I almost wished I had just deleted it because now, having heard the cry for help, I couldn’t ignore it. But… me? On the fire safety team? The last time we had a fire drill, I limped for a week after having to trudge down the 23 flights of stairs. Being on the fire safety team is a big responsibility. It means that in the event of a fire, I would have to don a blaze orange vest and cap, calmly direct everyone to the nearest fire exit, and stay behind to ensure that everyone had safely cleared the floor before heading down myself.
And while the “staying behind” part might seem the scariest, what concerns me the most is wearing that orange cap. I’ll put the vest on, no problem, but do you have any idea what my hair looks like in a baseball cap? I was never one of those girls who could look cute in a cap, all sporty, yet still sexy, the kind of girl who might pull a ponytail through the back of her hat, so it would swing rhythmically while she walked down the street.
Sadly, this is really what my hair looks like in a baseball cap:
Now, some people may read this and think, “Oh, that Jenny. She’s just exaggerating again for the sake of humor.” And my response to those sweetly naïve people is, “You’re very kind, but no, I’m not exaggerating.”
If you need any further proof, let me share with you this photo I dug out of the box of nostalgia I recently reclaimed from my mother’s house. Behold, my softball photo from what I’m guessing is about 1980 or 1981, so I would have been about nine or ten years old. See if you can find me.
[click to enlarge]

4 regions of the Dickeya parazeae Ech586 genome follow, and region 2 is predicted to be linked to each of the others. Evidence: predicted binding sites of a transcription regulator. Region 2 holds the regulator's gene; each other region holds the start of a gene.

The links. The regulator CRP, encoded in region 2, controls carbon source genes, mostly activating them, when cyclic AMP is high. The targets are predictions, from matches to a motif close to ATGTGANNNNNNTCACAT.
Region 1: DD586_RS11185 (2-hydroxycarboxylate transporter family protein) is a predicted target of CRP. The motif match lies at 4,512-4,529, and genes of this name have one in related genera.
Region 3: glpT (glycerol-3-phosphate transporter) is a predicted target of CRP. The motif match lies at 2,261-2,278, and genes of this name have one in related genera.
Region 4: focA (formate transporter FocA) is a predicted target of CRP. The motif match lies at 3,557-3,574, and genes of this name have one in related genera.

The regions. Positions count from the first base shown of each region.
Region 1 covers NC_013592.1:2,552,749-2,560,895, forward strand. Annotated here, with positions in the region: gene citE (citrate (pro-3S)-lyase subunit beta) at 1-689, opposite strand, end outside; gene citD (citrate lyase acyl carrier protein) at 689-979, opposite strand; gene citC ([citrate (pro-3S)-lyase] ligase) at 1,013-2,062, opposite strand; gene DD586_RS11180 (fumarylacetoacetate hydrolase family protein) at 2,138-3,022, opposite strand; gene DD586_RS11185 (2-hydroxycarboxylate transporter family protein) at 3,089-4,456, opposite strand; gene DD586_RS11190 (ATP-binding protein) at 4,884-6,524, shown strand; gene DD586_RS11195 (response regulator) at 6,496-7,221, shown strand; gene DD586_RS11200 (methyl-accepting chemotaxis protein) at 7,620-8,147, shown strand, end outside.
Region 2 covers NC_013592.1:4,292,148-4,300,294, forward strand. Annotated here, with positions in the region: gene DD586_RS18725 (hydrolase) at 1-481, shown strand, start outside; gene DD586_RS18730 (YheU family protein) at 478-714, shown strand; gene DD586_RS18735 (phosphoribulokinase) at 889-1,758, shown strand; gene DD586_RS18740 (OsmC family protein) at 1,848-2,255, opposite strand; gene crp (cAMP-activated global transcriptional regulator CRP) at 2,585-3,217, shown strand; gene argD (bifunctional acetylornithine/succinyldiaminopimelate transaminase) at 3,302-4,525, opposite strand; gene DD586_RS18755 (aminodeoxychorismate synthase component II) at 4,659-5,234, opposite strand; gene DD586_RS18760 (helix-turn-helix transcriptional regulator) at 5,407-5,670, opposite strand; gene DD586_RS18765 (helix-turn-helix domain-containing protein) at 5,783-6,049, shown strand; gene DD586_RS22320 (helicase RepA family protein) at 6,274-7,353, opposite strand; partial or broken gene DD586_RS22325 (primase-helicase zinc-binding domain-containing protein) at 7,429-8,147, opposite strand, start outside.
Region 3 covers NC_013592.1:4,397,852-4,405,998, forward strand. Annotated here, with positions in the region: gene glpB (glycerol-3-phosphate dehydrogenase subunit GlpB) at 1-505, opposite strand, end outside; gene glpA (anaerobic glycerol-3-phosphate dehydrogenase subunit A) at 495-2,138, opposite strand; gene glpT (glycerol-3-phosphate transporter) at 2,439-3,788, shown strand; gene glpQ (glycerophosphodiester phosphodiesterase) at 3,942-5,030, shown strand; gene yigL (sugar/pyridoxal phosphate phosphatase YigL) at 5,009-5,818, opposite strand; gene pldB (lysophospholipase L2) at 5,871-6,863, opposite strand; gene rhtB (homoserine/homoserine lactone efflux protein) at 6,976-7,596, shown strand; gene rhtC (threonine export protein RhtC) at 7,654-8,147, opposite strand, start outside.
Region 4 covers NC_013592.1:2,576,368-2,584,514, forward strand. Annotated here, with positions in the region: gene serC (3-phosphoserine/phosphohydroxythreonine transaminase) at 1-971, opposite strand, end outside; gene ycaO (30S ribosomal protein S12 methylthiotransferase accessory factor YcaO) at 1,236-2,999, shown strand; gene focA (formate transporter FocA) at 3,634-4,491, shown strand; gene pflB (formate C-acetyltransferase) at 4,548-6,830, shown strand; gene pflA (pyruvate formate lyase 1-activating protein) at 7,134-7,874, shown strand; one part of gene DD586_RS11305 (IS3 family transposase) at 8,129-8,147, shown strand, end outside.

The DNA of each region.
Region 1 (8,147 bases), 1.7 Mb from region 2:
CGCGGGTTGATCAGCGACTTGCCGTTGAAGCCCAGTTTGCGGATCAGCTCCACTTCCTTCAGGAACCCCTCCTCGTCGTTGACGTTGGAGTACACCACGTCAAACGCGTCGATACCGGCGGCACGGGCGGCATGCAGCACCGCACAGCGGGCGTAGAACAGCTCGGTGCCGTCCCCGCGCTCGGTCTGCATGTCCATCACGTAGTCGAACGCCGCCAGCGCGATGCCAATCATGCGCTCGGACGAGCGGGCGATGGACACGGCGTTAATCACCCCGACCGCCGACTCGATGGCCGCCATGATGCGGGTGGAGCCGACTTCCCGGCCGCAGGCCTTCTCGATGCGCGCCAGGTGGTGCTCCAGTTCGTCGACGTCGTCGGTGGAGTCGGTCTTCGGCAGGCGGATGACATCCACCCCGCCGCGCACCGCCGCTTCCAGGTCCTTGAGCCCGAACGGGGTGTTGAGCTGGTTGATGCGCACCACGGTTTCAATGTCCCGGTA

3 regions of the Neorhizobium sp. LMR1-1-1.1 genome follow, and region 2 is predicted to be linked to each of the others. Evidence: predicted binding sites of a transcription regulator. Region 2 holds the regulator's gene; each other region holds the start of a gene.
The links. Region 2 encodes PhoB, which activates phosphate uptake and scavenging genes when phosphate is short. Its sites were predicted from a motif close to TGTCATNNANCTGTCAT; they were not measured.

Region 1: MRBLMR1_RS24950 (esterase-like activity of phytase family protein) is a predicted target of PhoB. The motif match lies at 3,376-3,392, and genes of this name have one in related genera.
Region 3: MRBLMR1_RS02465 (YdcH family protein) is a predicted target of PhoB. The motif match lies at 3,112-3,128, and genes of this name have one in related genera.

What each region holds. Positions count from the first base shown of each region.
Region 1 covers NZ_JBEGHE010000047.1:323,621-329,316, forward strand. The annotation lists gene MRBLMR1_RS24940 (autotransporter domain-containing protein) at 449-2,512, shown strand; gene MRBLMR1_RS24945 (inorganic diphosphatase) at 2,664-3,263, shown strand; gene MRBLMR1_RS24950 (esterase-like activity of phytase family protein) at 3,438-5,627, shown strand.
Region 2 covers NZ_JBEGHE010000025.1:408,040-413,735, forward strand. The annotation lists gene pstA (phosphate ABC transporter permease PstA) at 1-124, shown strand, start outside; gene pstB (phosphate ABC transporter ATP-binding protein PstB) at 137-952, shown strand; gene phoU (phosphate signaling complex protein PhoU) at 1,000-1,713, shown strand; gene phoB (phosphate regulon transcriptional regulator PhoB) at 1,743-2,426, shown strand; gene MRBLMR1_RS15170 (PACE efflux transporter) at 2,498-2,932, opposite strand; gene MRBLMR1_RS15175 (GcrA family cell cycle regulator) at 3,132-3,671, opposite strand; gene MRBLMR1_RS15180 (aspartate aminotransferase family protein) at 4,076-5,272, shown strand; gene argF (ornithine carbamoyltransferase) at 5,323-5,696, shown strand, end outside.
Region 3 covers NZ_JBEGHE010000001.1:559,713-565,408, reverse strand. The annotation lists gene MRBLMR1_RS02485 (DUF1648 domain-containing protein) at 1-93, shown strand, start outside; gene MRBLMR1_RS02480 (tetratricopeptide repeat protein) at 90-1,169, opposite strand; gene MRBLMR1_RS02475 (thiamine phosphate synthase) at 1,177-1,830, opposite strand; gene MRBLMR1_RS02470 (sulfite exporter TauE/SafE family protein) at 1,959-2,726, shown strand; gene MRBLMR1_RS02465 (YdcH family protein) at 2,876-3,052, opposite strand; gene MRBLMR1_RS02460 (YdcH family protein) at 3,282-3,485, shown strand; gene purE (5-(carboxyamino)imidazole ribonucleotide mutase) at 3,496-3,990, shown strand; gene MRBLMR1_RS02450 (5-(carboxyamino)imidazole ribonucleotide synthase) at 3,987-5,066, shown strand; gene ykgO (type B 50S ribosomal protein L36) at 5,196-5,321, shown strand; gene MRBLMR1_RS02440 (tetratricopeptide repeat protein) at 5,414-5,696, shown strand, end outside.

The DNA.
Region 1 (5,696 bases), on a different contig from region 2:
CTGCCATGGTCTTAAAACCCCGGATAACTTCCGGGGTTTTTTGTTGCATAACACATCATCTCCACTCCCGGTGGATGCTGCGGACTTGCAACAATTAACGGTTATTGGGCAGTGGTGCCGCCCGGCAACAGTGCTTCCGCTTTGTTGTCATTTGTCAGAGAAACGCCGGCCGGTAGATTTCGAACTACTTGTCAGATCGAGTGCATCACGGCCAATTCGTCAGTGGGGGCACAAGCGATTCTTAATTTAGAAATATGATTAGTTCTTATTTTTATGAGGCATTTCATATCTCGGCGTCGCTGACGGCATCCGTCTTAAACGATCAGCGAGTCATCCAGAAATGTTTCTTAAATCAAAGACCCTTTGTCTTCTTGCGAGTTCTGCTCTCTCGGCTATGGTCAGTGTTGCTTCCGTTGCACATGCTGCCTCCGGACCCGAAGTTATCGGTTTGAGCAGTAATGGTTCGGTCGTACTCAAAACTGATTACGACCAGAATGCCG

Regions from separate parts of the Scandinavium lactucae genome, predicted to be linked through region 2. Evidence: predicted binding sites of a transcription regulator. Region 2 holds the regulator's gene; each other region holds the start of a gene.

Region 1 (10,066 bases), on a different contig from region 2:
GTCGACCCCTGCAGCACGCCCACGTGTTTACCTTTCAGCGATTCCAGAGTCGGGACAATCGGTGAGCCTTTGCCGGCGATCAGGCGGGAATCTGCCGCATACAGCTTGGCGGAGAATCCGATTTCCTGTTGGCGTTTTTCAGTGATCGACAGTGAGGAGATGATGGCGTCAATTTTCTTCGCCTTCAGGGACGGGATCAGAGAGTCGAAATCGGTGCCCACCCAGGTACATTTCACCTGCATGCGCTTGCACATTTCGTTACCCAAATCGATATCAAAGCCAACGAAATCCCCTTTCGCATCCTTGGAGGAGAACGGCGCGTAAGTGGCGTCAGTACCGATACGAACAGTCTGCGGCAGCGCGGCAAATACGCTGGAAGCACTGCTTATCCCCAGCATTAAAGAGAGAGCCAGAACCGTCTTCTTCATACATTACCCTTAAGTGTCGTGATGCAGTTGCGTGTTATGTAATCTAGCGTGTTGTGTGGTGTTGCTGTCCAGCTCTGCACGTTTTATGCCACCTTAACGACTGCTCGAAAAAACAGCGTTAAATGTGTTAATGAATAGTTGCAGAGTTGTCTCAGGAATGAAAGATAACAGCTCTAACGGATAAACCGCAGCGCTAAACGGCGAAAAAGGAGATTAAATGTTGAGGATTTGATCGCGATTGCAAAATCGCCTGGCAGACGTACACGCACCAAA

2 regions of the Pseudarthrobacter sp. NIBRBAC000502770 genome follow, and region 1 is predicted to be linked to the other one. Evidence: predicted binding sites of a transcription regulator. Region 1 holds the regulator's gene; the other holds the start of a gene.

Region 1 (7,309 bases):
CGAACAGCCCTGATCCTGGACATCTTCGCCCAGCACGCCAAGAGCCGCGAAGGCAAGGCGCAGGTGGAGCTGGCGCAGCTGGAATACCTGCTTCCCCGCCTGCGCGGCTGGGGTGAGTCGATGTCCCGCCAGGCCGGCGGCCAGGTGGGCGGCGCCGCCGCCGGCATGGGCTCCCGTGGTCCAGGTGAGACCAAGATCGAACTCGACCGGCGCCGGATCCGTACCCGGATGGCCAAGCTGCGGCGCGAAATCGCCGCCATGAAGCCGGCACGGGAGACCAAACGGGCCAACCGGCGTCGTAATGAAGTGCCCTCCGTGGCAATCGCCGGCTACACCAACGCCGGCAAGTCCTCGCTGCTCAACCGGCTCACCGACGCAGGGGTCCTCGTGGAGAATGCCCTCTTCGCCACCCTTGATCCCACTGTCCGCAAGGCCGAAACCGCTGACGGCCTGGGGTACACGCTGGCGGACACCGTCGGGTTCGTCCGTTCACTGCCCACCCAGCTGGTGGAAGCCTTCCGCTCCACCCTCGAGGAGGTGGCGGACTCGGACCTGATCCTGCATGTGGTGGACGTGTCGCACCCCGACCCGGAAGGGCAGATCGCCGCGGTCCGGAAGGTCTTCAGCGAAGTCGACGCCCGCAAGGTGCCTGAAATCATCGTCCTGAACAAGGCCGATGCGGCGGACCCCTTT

Having trouble? Here’s a closeup:
Now just try to imagine a baseball cap on top of that melon. It’s not a pretty sight, trust me. This photo also serves as partial explanation as to why I was mistaken for a boy until I was about 28.
I replied to the email, stating that I was interested in volunteering, but wanted to find out if the orange cap was optional. I added that I would gladly carry the cap and use it to direct my colleagues to the nearest fire exit. But the response was that wearing the cap, along with the blaze orange vest, was non-negotiable.
This left me with no alternative but the CPR/AED training. Like many people, the only experience I had with CPR was from my junior high school health class. I remember well the awkward moment when we each had to kneel down in front of the legless Resusci® Anne and give her mouth-to-mouth, but only after sterilizing her gaping and teenage germ infested mouth with isopropyl alcohol.
“If I hear any more giggling, I will start handing out detentions!” yelled the health teacher/wrestling coach/girl’s basketball coach. “CPR is no joke!”
Would there be similar snickers from my colleagues? What if, just as I began the chest compressions, my VP yelled, “OHMIGOD! Jenny totally just got to second base with Resusci® Anne!” Would I blush? Would the instructor throw him out?
And then, what if I actually have to someday use my new skills? What if I have to breathe life into the limp body of that accounting clerk who refuses to add me to the distribution list for monthly P&L’s, even though I’ve asked her to add me at least seventeen times? What if I have to sweep her mouth clear of vomit with my bare fingers? Will I hesitate? Might I choke under pressure?
I hope I’ll never have to find out, but after my corporate sponsored training sessions in a couple weeks, I will be known by all as Jenny Amadeo, CPR/AED trained associate for the southwest side of the 23rd floor. It has a nice ring to it, I think.